|Member of the Queensland Legislative Assembly
11 May 1929 – 11 June 1932
|Preceded by||Albert Wright|
|Succeeded by||William Copley|
|Born||Irene Maud Bayley
24 April 1877
Franklin, Tasmania, Australia
|Died||29 July 1964
|Political party||Country and Progressive National Party|
|Spouse(s)||Albert Heber Longman (m.1904 d.1954)|
|Relations||Percy Bayley (brother),
James Bayley (brother)
Irene Maud Longman (née Bayley) (24 April 1877 – 29 July 1964) was a politician in Queensland, Australia . She was the first woman to stand and be elected as a Member of the Queensland Legislative Assembly.
Irene Bailey was born in Franklin, Tasmania, and educated in Sydney. She trained as a kindergarten teacher and taught at Sydney Girls' Grammar School and Rockhampton Girls' Grammar School. In 1904, she married Heber Longman and the couple chose to live in Queensland. She served as president of the National Council of Women of Queensland from 1920 to 1924.
Irene Longman's parliamentary career began in the 1929 election when representing the Country and Progressive National Party. She was elected in the seat of Bulimba to the Queensland Legislative Assembly, a safe ALP seat, which she held for one term. While in Parliament, she was responsible for the first appointment of a Queensland woman police officer and spoke about the welfare of children. As a woman, she was never allowed to use the parliamentary dining room and had to eat her meals on the verandah. During her time in Parliament there were no female toilets in the building. Longman lost her seat in the 1932 election and she did not recontest her seat.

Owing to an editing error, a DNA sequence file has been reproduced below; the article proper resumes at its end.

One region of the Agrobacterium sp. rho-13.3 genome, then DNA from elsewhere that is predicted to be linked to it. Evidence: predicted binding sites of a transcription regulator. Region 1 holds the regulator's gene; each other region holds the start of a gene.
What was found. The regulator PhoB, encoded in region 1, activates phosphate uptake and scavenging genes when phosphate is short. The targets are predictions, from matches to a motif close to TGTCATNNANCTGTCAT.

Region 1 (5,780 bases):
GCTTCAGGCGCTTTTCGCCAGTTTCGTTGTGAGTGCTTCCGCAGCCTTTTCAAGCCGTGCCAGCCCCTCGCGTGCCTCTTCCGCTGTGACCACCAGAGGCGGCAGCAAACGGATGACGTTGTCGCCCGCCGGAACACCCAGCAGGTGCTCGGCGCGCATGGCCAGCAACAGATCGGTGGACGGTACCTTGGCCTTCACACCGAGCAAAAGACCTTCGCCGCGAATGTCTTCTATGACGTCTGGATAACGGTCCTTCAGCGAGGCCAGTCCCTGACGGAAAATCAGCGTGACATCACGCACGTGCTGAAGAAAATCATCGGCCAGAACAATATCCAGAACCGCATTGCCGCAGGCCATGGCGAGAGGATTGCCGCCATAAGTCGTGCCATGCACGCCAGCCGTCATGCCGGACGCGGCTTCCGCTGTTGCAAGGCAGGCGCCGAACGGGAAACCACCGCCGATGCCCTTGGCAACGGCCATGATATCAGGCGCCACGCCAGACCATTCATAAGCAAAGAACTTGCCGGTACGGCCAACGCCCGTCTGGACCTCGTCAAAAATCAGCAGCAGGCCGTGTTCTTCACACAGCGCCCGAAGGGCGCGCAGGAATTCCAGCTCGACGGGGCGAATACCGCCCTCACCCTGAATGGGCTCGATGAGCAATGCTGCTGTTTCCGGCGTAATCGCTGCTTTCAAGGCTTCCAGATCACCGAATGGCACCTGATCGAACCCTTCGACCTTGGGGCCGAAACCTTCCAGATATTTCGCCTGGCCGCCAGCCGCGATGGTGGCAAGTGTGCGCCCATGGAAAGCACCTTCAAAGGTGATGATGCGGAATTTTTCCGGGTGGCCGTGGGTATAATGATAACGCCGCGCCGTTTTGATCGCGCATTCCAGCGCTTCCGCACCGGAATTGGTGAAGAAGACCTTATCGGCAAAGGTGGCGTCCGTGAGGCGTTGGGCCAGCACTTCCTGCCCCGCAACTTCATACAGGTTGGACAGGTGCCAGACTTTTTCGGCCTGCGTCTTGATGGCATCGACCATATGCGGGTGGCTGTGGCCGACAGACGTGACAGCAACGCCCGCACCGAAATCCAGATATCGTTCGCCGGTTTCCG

Irene Longman died on 29 July 1964 in St. Andrew's Hospital in Brisbane and was privately cremated.
- Longman, Irene Maud (1877–1964) – Australian Dictionary of Biography. Retrieved 4 February 2015.
- "Profile of the electoral division of Longman (Qld". Australian Electoral Commission. Australian Government. 26 September 2013. Retrieved 16 June 2016.
- "First Woman Elected to the Queensland Parliament" (PDF). Queensland Parliament. Retrieved 5 February 2015.
- Fallon, Patricia (2003), So Hard the Conquering: A Life of Irene Longman, Griffith University — available online (archived on 5 February 2015)
- "Our first and only woman Parliamentarian looks back". The Courier-Mail. Brisbane: National Library of Australia. 21 January 1953. p. 2. — Irene Longman interview in 1953
|Parliament of Queensland|
|Member for Bulimba
|This article about an Australian politician is a stub. You can help Wikipedia by expanding it.|